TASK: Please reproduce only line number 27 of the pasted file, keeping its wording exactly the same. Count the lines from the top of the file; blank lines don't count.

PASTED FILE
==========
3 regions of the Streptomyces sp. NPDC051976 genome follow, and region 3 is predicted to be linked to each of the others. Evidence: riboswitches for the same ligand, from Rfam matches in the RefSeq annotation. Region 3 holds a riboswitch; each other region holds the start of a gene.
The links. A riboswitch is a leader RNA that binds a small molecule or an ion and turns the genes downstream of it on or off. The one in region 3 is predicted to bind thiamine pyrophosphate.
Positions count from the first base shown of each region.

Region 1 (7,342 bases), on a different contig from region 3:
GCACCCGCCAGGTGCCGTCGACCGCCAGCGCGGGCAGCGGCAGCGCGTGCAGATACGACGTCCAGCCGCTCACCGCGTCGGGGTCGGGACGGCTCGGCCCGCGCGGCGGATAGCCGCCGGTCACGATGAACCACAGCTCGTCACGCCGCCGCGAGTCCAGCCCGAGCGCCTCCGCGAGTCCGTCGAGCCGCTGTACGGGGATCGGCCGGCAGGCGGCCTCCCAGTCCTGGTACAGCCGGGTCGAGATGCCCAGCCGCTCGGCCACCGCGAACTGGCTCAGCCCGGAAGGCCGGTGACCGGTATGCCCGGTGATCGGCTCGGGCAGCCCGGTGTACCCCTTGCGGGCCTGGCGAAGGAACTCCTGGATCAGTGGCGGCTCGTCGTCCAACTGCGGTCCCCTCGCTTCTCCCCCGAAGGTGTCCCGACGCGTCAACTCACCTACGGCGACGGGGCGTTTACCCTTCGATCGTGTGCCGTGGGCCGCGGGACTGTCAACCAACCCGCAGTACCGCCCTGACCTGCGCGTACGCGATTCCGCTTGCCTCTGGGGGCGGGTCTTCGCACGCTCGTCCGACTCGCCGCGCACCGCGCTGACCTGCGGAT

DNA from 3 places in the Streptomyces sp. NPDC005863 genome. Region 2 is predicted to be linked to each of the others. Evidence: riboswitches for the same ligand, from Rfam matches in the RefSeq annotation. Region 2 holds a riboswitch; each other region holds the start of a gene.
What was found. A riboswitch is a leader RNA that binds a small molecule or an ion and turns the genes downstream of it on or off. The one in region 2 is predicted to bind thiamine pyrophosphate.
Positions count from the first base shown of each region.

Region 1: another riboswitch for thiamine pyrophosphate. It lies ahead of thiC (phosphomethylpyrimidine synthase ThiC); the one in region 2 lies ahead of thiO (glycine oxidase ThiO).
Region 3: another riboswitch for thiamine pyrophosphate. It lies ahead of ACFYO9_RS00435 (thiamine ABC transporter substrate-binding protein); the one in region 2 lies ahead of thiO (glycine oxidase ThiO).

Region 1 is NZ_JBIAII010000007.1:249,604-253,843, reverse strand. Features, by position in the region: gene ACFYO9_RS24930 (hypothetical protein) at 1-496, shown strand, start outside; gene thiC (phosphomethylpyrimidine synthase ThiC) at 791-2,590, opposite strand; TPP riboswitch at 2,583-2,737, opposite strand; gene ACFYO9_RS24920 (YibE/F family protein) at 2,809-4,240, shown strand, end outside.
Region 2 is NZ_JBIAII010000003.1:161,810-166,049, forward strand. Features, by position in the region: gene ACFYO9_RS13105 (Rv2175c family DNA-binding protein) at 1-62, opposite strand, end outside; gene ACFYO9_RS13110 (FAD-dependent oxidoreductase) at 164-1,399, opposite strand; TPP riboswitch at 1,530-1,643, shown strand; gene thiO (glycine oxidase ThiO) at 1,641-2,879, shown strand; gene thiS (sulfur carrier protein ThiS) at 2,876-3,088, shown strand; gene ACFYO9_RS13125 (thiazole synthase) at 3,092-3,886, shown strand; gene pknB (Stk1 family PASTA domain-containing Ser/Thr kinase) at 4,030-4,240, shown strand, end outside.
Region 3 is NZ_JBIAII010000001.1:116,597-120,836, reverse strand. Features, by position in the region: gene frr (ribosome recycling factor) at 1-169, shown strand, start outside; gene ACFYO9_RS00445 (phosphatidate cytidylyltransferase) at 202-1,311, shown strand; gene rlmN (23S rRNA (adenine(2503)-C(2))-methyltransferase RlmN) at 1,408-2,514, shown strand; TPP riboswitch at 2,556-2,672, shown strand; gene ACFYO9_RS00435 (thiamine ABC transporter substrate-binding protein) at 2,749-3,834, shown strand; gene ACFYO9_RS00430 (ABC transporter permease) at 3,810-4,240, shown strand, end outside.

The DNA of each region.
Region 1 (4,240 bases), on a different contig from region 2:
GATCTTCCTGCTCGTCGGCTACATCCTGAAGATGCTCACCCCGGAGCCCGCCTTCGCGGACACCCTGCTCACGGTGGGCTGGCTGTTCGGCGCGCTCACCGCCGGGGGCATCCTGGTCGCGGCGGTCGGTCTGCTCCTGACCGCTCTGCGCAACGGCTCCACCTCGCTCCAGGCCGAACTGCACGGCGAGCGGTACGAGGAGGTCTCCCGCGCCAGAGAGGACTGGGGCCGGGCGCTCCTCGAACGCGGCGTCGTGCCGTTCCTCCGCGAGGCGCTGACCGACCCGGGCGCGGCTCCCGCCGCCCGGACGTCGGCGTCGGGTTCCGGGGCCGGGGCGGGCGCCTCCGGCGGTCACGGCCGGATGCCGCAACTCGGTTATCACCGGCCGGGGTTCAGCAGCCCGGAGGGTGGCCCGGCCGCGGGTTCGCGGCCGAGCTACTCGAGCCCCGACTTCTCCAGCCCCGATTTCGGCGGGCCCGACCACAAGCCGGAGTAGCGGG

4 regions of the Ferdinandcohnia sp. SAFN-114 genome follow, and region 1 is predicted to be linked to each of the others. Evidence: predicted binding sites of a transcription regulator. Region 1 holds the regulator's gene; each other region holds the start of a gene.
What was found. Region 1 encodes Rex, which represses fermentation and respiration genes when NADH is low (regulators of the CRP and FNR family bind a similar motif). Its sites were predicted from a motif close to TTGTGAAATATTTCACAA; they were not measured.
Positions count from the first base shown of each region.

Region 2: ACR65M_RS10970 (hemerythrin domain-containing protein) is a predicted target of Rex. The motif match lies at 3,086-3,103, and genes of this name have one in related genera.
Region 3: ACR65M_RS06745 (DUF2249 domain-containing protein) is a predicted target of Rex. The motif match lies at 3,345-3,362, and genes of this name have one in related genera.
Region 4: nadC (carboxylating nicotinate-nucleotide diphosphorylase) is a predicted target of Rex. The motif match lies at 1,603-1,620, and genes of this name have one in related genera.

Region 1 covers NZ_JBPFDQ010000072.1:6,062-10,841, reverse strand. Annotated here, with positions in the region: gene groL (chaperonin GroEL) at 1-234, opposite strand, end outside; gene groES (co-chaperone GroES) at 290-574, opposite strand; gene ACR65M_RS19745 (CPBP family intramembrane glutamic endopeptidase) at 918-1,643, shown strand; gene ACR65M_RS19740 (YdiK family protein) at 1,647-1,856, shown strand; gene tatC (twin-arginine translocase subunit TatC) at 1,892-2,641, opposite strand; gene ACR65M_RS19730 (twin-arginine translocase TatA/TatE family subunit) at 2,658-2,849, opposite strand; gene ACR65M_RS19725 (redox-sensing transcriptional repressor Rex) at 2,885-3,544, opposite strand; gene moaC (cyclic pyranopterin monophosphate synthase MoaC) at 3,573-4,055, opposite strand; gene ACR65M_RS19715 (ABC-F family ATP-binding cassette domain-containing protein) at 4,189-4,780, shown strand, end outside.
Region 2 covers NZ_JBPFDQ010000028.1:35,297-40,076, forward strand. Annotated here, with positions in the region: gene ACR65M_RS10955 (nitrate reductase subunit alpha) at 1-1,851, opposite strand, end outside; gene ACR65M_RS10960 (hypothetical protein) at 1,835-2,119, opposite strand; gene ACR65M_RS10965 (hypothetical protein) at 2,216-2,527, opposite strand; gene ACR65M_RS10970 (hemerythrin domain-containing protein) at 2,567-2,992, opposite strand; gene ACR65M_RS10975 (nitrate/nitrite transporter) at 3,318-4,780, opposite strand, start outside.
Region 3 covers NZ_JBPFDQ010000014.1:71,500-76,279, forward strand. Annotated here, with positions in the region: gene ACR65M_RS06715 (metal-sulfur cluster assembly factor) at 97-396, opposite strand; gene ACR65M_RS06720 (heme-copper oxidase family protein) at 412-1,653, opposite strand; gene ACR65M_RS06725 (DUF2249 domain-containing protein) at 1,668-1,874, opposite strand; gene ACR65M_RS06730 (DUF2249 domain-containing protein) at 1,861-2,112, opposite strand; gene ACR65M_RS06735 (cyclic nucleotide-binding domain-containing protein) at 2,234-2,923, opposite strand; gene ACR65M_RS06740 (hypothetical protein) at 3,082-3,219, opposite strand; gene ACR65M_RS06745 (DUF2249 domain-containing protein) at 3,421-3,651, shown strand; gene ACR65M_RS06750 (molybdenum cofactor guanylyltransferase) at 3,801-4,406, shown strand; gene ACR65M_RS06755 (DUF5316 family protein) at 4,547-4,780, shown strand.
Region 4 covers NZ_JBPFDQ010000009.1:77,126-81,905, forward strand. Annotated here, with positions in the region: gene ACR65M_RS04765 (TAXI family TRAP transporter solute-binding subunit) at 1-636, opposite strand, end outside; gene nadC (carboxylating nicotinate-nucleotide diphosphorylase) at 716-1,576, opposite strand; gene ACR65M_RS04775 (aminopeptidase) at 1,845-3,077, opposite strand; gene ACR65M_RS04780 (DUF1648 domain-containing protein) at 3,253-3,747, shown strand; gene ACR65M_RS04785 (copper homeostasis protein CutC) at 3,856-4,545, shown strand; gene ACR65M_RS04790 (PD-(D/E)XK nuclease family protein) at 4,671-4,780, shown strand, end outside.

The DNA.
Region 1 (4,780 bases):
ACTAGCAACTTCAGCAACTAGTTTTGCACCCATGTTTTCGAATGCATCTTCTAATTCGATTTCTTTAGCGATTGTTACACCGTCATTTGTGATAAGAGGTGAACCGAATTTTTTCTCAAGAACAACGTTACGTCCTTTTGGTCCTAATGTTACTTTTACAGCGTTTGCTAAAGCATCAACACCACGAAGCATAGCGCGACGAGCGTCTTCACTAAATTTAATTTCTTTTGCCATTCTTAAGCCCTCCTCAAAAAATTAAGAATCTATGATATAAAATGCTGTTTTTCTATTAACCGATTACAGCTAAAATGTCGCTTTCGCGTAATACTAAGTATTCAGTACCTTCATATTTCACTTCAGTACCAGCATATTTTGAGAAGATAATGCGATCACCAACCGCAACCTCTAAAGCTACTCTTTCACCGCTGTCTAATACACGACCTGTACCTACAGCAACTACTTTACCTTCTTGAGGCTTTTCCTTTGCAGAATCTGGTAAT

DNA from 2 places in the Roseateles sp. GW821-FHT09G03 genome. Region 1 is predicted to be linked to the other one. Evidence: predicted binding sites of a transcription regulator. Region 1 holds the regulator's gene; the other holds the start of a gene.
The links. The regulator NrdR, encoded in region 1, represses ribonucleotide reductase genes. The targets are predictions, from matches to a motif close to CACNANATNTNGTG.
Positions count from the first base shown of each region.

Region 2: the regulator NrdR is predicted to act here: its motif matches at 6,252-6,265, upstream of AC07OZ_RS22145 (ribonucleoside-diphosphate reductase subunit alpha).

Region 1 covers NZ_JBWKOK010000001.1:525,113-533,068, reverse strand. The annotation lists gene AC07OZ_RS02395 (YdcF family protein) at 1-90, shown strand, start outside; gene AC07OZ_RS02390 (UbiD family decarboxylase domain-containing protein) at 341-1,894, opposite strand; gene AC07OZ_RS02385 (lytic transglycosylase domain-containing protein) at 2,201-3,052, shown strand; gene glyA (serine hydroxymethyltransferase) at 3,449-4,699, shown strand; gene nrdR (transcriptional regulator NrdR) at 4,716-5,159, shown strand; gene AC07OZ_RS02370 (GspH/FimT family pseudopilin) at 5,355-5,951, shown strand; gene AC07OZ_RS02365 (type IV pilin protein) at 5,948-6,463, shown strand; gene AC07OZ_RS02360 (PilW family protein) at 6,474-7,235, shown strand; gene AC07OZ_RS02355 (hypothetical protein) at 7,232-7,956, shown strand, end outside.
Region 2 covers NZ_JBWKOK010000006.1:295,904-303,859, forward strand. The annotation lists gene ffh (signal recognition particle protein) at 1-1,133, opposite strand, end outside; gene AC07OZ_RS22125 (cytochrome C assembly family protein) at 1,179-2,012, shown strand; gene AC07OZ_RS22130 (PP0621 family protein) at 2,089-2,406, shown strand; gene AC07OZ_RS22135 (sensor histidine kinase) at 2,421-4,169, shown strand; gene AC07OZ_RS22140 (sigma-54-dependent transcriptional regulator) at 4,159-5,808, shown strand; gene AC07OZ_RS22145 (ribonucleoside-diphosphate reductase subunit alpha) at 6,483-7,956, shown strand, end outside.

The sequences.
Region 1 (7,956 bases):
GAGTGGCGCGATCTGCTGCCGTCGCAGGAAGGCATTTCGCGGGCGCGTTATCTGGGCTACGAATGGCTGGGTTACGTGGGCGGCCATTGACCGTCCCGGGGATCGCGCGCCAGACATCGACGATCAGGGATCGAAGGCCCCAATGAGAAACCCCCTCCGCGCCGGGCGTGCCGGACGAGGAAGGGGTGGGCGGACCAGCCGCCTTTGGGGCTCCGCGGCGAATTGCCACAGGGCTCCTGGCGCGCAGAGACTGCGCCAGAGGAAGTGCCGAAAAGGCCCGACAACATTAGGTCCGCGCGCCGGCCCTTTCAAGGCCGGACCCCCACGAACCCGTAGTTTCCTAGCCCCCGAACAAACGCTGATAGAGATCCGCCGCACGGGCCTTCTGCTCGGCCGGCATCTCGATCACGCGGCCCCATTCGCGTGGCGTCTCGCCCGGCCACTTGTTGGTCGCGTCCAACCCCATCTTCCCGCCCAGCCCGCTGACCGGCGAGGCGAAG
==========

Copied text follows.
The DNA.